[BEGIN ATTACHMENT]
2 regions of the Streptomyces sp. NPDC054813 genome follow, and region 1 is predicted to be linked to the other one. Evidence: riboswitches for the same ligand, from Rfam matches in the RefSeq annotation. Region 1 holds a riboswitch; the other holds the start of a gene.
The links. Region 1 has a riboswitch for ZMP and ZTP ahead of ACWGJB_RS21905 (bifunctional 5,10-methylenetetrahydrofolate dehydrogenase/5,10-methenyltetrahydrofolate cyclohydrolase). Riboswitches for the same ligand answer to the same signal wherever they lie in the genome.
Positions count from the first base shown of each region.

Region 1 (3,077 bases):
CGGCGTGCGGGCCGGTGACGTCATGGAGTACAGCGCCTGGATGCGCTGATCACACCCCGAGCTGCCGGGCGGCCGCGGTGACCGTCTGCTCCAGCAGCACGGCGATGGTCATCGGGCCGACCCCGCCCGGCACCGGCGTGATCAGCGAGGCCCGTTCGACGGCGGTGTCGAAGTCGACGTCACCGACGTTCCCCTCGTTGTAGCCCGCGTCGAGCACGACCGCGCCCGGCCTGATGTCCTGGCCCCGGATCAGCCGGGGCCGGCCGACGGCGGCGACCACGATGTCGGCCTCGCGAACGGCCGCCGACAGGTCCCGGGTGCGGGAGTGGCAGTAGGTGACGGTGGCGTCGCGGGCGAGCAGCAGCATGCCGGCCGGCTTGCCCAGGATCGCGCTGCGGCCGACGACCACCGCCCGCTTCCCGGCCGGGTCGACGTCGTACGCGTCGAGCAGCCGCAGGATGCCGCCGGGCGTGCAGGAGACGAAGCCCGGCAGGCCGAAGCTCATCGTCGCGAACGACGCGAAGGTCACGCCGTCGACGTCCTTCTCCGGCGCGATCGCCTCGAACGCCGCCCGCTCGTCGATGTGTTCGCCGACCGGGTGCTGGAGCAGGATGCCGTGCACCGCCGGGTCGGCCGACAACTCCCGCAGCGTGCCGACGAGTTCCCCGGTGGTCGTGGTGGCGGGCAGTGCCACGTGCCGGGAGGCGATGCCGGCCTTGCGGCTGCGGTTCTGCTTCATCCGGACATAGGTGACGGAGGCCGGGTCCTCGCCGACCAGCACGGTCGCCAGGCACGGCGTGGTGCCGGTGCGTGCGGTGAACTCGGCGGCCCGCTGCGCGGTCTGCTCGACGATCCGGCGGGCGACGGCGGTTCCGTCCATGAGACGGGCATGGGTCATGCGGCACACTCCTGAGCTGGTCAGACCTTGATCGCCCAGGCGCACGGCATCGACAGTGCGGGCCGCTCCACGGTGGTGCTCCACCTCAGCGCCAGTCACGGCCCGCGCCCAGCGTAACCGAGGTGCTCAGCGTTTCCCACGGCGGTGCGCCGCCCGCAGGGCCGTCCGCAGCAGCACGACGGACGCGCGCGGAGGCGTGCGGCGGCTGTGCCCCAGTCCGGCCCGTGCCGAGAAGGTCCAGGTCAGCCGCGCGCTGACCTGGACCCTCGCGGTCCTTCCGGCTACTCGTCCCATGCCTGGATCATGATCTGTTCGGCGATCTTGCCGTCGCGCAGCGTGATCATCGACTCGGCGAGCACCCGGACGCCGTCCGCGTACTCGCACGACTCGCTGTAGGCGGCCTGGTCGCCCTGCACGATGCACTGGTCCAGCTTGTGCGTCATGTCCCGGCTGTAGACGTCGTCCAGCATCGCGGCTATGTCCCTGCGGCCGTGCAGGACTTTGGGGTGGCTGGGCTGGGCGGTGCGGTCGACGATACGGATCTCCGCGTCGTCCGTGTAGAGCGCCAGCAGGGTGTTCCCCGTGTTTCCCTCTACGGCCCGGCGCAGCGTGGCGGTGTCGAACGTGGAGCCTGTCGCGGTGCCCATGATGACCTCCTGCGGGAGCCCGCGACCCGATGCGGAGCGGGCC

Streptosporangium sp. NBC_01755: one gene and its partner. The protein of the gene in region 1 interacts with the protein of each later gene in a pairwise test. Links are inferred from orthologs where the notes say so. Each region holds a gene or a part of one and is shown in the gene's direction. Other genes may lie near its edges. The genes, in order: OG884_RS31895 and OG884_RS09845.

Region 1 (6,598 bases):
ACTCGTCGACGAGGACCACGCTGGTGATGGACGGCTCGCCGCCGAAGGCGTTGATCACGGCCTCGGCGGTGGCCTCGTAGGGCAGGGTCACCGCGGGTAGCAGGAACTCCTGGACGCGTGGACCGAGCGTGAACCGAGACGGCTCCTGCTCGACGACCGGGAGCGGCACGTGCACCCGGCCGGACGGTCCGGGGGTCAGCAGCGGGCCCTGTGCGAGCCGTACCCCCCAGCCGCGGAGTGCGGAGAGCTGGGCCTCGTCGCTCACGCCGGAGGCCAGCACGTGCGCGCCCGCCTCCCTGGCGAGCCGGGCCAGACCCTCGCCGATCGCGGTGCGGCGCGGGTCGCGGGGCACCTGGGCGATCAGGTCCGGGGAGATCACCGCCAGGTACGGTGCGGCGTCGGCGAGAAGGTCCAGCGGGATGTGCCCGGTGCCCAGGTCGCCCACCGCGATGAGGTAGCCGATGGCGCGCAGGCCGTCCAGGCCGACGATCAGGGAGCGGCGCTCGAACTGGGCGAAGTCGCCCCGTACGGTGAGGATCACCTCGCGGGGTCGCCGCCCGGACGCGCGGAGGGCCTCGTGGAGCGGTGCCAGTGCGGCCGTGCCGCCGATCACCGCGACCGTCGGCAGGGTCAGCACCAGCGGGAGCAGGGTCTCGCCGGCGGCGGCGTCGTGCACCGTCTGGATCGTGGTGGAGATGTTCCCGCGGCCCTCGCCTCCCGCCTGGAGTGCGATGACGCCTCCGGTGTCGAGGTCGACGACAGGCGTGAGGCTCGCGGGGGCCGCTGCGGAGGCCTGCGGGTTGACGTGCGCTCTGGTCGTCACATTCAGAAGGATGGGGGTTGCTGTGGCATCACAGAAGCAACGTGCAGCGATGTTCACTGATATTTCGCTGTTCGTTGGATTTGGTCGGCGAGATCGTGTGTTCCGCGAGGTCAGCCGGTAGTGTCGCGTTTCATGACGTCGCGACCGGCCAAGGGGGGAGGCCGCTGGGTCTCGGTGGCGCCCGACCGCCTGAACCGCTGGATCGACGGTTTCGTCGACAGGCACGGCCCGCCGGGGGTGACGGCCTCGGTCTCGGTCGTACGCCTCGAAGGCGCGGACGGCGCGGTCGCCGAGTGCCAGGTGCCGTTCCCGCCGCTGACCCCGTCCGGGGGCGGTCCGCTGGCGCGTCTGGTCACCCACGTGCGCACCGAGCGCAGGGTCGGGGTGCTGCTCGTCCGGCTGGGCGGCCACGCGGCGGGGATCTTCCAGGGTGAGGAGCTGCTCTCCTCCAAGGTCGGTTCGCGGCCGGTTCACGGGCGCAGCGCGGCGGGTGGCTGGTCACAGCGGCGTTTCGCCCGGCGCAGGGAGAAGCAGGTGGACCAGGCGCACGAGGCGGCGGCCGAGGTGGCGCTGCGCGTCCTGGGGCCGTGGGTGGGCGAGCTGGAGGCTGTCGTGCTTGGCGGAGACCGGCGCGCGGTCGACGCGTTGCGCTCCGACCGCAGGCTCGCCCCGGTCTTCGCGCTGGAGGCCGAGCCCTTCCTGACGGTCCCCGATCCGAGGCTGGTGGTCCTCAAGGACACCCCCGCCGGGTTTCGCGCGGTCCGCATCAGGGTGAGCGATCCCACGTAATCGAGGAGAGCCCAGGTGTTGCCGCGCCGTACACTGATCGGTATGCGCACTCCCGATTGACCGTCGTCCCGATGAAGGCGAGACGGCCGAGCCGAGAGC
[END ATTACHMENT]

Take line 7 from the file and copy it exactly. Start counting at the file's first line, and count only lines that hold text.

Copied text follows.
Region 1 (6,598 bases):